Reading is a strong feature of the school. Teachers deliver the phonics programme consistently well. Children in the Reception class and pupils in key stage 1 use their phonics knowledge well to read unfamiliar words.

Teachers check if pupils are struggling to keep up with the phonics programme. These pupils receive effective support to help them catch up. Consequently, the vast majority of pupils read with fluency and accuracy by the end of Year 2.

Older pupils develop a love for reading. The library is well stocked with interesting fiction and non-fiction books. The class novels often link with their learning in different subjects.

For example, in Year 6, their reading of Great Expectations helps them with their studies of crime and punishment in Victorian England.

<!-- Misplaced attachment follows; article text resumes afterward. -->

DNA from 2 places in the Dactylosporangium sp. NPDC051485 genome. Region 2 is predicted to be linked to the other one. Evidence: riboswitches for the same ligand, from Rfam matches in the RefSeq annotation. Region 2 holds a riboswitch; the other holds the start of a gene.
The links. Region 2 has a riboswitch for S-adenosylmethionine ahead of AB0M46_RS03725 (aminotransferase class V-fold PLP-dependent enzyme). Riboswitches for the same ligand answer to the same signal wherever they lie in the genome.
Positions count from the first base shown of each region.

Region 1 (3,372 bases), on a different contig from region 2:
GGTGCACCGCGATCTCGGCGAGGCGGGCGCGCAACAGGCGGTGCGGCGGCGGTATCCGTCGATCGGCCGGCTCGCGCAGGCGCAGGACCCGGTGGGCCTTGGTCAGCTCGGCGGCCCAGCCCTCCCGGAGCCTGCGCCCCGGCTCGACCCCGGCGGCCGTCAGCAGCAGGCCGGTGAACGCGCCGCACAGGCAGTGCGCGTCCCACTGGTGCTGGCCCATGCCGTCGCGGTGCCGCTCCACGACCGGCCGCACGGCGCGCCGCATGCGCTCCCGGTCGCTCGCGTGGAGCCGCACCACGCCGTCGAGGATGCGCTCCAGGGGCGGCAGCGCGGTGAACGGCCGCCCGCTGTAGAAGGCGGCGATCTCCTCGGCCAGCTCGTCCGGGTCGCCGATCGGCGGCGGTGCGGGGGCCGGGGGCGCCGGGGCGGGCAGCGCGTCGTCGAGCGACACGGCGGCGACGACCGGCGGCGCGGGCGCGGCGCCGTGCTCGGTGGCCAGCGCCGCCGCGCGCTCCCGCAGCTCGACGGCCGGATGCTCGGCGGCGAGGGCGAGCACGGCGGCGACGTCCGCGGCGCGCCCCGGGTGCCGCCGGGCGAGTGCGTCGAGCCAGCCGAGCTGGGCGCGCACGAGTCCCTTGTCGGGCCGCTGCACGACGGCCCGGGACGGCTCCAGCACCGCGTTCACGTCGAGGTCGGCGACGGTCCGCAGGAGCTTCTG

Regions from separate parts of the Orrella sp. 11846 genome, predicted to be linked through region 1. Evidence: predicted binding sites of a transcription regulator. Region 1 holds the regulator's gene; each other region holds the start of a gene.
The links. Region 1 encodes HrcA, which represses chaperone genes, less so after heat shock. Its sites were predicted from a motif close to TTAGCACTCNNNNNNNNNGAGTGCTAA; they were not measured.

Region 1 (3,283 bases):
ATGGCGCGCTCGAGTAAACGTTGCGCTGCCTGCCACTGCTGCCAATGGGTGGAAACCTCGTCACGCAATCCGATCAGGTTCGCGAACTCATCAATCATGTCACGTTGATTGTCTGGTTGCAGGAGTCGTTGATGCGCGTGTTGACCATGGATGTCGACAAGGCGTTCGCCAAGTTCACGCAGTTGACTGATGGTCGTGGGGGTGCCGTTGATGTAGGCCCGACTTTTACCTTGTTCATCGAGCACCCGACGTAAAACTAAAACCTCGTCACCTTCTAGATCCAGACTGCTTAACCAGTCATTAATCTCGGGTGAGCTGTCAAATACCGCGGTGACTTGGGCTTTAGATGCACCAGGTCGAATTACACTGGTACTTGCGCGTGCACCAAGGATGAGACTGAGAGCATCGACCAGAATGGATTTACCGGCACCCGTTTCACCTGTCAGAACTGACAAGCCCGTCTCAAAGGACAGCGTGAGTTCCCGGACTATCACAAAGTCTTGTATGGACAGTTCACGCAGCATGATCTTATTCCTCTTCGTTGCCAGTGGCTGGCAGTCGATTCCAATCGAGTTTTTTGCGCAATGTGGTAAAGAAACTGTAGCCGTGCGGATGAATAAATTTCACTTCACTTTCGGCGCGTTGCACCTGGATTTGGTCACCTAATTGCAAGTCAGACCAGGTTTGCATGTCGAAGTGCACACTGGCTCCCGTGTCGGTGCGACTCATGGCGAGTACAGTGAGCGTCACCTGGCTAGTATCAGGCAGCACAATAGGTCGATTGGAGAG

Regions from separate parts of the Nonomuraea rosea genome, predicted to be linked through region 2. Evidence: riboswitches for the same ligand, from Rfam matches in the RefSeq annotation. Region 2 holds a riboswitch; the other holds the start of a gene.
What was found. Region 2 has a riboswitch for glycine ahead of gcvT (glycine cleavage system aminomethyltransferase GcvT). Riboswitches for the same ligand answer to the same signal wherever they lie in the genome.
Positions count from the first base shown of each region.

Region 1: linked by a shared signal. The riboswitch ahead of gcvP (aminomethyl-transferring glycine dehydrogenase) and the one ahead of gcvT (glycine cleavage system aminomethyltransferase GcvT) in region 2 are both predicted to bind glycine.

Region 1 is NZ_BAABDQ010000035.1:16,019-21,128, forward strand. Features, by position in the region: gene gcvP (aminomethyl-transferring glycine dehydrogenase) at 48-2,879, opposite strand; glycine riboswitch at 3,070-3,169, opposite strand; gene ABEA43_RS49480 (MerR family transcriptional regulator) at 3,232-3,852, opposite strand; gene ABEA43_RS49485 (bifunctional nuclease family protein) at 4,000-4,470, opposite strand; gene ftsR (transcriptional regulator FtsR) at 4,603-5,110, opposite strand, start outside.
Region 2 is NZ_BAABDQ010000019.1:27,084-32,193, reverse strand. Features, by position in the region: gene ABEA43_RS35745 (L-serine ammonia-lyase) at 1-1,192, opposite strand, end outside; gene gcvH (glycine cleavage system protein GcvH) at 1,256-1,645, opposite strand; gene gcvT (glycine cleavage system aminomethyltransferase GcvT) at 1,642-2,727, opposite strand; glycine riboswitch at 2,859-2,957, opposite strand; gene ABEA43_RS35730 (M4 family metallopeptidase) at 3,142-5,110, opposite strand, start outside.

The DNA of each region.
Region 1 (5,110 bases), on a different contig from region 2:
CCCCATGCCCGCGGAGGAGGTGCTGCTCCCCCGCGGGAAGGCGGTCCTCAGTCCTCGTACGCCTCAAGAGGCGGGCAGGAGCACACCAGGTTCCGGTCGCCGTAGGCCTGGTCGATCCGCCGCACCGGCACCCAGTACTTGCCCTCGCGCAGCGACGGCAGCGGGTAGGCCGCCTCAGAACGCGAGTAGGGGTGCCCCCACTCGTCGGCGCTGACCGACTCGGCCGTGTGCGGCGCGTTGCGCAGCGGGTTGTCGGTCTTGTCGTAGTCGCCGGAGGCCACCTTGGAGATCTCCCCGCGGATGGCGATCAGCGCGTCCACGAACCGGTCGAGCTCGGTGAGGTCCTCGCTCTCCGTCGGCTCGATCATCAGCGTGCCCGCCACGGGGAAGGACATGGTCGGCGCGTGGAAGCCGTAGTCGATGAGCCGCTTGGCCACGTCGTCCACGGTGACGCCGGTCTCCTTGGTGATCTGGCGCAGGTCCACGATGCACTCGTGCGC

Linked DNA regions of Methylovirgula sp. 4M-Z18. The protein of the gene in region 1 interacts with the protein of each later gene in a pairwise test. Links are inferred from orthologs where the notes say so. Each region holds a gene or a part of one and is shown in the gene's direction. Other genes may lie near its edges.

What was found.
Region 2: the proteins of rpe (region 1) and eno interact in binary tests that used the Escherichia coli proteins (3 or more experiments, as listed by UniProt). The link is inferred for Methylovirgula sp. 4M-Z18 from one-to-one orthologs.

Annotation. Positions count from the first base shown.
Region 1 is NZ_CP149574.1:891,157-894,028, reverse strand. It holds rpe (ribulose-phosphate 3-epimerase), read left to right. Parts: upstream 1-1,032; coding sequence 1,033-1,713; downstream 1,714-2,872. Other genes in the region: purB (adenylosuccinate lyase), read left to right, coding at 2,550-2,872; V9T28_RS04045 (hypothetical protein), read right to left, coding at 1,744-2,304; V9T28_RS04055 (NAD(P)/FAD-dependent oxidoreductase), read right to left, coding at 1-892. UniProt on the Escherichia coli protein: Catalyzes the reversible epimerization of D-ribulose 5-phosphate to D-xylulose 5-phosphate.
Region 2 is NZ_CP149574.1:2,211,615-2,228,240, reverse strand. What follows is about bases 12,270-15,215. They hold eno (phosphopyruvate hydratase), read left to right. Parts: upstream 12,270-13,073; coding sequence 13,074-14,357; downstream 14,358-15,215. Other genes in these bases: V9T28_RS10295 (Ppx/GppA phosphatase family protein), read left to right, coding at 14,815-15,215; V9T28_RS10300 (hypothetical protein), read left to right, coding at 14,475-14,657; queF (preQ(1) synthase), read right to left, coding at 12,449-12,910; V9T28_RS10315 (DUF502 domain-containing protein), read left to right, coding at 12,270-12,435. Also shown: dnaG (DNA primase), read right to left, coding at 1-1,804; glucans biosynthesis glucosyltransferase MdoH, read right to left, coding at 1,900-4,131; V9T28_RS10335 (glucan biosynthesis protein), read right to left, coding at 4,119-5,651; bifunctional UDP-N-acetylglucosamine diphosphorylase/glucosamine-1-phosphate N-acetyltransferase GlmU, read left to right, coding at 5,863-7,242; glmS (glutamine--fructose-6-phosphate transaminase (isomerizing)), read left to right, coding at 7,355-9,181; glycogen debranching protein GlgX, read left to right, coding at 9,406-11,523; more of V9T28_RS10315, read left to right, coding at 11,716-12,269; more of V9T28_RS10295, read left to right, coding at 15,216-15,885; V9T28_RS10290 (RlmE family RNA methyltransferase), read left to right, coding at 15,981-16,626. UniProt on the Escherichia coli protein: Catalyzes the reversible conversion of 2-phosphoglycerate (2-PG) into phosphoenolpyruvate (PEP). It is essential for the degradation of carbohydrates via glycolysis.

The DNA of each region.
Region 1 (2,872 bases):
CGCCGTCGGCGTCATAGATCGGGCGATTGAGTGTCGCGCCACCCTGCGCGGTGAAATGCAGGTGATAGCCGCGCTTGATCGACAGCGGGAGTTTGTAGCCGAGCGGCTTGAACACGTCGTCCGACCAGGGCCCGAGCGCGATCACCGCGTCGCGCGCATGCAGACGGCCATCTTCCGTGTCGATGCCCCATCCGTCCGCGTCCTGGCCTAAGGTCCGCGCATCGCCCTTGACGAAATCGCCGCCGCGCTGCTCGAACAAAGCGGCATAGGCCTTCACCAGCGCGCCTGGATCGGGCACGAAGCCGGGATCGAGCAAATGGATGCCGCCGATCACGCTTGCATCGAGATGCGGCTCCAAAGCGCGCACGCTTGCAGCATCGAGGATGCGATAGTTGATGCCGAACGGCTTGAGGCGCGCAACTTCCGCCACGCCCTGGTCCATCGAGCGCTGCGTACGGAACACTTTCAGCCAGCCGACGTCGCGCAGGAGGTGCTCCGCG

Leaders identify pupils with special educational needs and/or disabilities (SEND) quickly. In most subjects, teachers understand their needs and adapt the delivery of the curriculum effectively.

However, in a few subjects, teachers do not help pupils with SEND to learn as well as they should. This slows their progress through the curriculum.

Most teaching helps pupils to remember what they have learned using a range of effective strategies.

However, in a few subjects, teaching does not ensure pupils retain the important knowledge they need for future learning. This slows pupils' progress.

Pupils, including children in early years, learn to regulate their behaviour, consider one another and be kind.